New York’s financial regulators will hold hearings on the so-called force-placed insurance next month. These hearings will be open to the public and will also be webcast over the Internet.
Benjamin Lawsky, superintendent of the New York Department of Financial Services, said his agency will conduct the public hearings from 10 a.m. to 5 p.m. beginning on Thursday, May 17. The hearings will likely continue on May 18 and May 21. They will be held in the Neil Levin Hearing Room on the 5th floor of the department’s offices at 25 Beaver Street in Manhattan.
Homeowners and others who wish to share their experiences involving force-placed insurance with the department and the public can tell their story at: www.dfs.ny.gov/consumer/csb_tellyourstory.htm. The department said it plans to consider some of these stories at the hearings.
At these public hearings, regulators will review whether rates for force-placed insurance are appropriate or excessive. They will also examine the relationships between and payments to and from insurers, banks, mortgage servicers and insurance agents and brokers.
The hearings relate to a department investigation into whether homeowners and investors in mortgage-backed securities are harmed by high premium charges when banks and servicers “force-place” insurance on the properties they service. This occurs when homeowners’ own property insurance may have lapsed or where the bank deems the homeowners’ insurance insufficient.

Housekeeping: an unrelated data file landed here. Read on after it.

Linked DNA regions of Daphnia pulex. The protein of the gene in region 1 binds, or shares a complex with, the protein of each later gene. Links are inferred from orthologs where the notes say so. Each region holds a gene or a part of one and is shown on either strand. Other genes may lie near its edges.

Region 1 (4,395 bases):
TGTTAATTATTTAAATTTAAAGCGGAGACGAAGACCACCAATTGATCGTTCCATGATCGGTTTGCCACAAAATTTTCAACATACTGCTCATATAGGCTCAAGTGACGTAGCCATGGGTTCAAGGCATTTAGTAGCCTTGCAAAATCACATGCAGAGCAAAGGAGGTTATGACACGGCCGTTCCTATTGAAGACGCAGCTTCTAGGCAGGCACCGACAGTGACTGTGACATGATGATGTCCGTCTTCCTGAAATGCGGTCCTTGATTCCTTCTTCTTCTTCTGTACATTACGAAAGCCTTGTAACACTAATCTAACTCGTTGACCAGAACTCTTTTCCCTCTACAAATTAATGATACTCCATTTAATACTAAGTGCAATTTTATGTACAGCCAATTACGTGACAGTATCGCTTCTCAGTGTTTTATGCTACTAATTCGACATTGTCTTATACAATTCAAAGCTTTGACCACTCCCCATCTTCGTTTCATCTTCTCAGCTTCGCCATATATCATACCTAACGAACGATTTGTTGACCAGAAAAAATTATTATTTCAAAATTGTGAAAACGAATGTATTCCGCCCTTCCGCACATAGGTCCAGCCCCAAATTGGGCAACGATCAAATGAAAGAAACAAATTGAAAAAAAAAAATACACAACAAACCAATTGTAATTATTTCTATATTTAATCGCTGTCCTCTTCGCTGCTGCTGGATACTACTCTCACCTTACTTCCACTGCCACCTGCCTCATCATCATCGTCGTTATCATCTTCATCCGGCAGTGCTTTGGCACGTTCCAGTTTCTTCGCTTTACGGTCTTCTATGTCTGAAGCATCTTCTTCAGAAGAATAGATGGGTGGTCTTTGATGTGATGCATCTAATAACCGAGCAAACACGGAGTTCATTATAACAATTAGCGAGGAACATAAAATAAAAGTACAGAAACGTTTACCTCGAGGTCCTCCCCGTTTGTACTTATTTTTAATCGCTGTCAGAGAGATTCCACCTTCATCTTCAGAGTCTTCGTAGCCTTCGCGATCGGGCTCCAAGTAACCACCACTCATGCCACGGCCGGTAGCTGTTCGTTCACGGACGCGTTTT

The department has already sent letters to 15 financial services companies directing them to provide written and oral testimony and answer the department’s questions. The companies include banks, mortgage servicers, insurance agents and brokers, insurers and reinsurers.
“The object of these hearings will be to probe all the inner workings of this important industry and examine its impact on homeowners and investors,” Lawsky said.
“We will use the information gathered at the hearings to determine whether force-placed insurance rates are justified or need correction. We are looking into all aspects of this industry, and will take whatever action is necessary to root out any misconduct and to make sure that homeowners and investors are treated fairly.”
In addition to financial services companies, testimony will be presented by housing advocates, expert witnesses, homeowners and other interested parties.
The department began looking into force-placed insurance in October, 2011 when it uncovered evidence of potentially problematic and abusive practices in the industry occurring at the expense of homeowners and investors.